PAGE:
Posted on Sep 8, 2005

For the past few months I’ve been working my way through a fair number of books, certainly more than was the case for the previous twelve months. For the first time I read a couple of electronic books on my Palm Tungsten, mostly as a result of Charlie Stross’s Accelerando and the need to stand around at airports, taxi ranks, train stations, etc.

Reading on the Tungsten using plucker was much better than I expected, particularly after I added some anti-aliased fonts. In the past I’ve tried reading books on a desktop or laptop LCD screen and always hated it. Perhaps it’s because I can hold the Tungsten more like a book, nearer to my face, that it feels more natural.

Accelerando itself is enjoyable, though I have a feeling that it will age very badly - in fifty years time who will know what a 419 scam is? Perhaps that’s why the technical companion exists. The book didn’t work as well as the early Ken MacLeod and the Scottish references seem completely incidental, whereas with MacLeod it actually seems important to the story. Greg Egan does science better than Charlie, but then Greg is way out in front of everyone in that respect.

Also on the Tungsten I read Cory Doctorow’s Down and Out in the Magic Kingdom and enjoyed it. Eastern Standard Tribe is proving more of a challenge, but in part that because I have less of the correct kind of time left to read it.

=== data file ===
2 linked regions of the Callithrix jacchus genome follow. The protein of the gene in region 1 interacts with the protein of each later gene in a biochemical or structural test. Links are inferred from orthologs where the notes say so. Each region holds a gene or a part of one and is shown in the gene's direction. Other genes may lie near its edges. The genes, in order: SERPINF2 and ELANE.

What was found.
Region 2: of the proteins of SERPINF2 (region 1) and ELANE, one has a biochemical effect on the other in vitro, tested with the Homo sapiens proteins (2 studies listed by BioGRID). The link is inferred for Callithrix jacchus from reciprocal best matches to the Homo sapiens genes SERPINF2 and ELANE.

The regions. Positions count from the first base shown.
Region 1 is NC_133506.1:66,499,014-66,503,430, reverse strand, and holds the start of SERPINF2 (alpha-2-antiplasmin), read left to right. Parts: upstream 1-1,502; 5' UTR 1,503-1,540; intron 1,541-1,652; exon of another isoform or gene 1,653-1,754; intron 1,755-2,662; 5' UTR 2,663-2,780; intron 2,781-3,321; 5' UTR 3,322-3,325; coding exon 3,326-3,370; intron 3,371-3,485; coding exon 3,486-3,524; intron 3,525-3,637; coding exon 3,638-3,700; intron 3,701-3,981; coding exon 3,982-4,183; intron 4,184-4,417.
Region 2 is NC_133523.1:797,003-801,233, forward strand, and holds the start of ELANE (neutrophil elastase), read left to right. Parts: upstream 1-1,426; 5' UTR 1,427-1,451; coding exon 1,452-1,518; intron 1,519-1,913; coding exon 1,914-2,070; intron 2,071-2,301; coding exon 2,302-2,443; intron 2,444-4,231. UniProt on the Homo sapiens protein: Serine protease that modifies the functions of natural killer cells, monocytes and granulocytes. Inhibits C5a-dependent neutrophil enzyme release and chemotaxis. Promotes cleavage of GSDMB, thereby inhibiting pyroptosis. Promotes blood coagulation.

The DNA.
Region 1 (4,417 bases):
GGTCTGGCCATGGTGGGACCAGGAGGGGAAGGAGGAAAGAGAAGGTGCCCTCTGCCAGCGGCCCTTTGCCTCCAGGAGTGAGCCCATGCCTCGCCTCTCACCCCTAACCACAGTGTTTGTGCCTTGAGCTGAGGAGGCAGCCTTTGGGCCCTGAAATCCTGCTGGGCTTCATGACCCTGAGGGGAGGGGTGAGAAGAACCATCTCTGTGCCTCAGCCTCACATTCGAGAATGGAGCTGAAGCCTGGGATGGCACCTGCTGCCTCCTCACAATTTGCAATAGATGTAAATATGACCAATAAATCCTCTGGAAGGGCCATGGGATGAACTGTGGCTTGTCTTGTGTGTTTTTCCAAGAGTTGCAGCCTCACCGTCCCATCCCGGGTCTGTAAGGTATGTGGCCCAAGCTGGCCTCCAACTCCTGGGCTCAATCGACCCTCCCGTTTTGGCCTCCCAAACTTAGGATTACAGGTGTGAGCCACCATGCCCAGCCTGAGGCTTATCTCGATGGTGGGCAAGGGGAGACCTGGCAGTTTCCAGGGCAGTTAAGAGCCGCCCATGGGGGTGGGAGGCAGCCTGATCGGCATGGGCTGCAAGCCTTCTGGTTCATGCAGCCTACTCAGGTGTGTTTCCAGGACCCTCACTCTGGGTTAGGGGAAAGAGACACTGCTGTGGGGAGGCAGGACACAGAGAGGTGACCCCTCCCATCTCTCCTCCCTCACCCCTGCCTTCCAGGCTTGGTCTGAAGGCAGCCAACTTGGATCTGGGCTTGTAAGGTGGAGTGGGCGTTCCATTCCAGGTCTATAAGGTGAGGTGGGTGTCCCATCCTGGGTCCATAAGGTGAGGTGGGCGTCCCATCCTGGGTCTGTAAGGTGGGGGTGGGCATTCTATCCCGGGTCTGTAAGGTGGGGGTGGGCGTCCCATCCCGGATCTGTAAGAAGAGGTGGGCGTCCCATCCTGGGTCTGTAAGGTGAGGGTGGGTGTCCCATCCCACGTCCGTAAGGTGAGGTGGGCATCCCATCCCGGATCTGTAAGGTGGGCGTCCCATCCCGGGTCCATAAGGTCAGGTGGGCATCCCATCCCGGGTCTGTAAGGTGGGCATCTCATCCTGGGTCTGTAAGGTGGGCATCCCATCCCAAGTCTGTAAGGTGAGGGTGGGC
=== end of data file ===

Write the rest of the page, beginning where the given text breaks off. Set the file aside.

Paper reading has progressed at a much higher rate, though by volume eight of Robert Jordan’s Wheel of Time series I realised that I wasn’t paying proper attention. One advantage of electronic books became obvious at that point - I couldn’t recall mention of a character (Matt Cauthon) in book eight. Scanning through the pages to check would have been laborious, but grep would have found it quite quickly. For some reason I’d convinced myself that book ten was the last in the series when I started it, but about a hundred pages from the end it was clear that things weren’t going to get finished. The remainder still lie ahead.

Book four of Ian Irvine’s The Well of Echoes Quartet was annoying, if only because it left a large number of issues and story threads unresolved. I’m not sure that I’ll have the patience to follow Nish’s story further.

Next on the shelf is Neal Stephenson’s The Confusion. After enjoying Cryptonomicon I had very high hopes for Quicksilver, but found the first half of the book hard going - overall it must have taken a year to finish. Here’s hoping that The Confusion isn’t so difficult.